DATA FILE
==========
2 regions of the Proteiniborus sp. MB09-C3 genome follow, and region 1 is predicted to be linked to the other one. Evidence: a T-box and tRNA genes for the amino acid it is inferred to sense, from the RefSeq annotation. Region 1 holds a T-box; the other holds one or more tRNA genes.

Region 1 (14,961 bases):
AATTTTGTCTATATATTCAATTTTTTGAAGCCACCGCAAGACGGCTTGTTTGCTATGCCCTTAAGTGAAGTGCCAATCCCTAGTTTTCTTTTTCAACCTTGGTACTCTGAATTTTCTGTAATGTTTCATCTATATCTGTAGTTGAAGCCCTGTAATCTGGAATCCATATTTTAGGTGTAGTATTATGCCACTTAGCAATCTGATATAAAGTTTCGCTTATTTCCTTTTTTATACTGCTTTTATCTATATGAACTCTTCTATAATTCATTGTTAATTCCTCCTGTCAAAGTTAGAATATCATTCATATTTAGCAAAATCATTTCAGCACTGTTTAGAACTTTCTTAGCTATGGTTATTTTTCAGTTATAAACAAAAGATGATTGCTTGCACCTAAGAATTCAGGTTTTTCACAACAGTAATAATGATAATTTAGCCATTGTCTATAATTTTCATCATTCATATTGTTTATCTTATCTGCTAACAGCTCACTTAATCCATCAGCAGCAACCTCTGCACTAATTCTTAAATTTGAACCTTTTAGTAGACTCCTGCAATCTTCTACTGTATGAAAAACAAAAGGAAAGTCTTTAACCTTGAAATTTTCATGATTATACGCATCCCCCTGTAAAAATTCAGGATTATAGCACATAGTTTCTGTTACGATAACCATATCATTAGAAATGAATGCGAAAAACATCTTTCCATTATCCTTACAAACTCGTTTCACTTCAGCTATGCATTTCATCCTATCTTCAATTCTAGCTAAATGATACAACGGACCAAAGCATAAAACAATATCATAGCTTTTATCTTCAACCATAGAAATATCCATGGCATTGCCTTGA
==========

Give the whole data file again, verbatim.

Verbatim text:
2 regions of the Proteiniborus sp. MB09-C3 genome follow, and region 1 is predicted to be linked to the other one. Evidence: a T-box and tRNA genes for the amino acid it is inferred to sense, from the RefSeq annotation. Region 1 holds a T-box; the other holds one or more tRNA genes.

Region 1 (14,961 bases):
AATTTTGTCTATATATTCAATTTTTTGAAGCCACCGCAAGACGGCTTGTTTGCTATGCCCTTAAGTGAAGTGCCAATCCCTAGTTTTCTTTTTCAACCTTGGTACTCTGAATTTTCTGTAATGTTTCATCTATATCTGTAGTTGAAGCCCTGTAATCTGGAATCCATATTTTAGGTGTAGTATTATGCCACTTAGCAATCTGATATAAAGTTTCGCTTATTTCCTTTTTTATACTGCTTTTATCTATATGAACTCTTCTATAATTCATTGTTAATTCCTCCTGTCAAAGTTAGAATATCATTCATATTTAGCAAAATCATTTCAGCACTGTTTAGAACTTTCTTAGCTATGGTTATTTTTCAGTTATAAACAAAAGATGATTGCTTGCACCTAAGAATTCAGGTTTTTCACAACAGTAATAATGATAATTTAGCCATTGTCTATAATTTTCATCATTCATATTGTTTATCTTATCTGCTAACAGCTCACTTAATCCATCAGCAGCAACCTCTGCACTAATTCTTAAATTTGAACCTTTTAGTAGACTCCTGCAATCTTCTACTGTATGAAAAACAAAAGGAAAGTCTTTAACCTTGAAATTTTCATGATTATACGCATCCCCCTGTAAAAATTCAGGATTATAGCACATAGTTTCTGTTACGATAACCATATCATTAGAAATGAATGCGAAAAACATCTTTCCATTATCCTTACAAACTCGTTTCACTTCAGCTATGCATTTCATCCTATCTTCAATTCTAGCTAAATGATACAACGGACCAAAGCATAAAACAATATCATAGCTTTTATCTTCAACCATAGAAATATCCATGGCATTGCCTTGA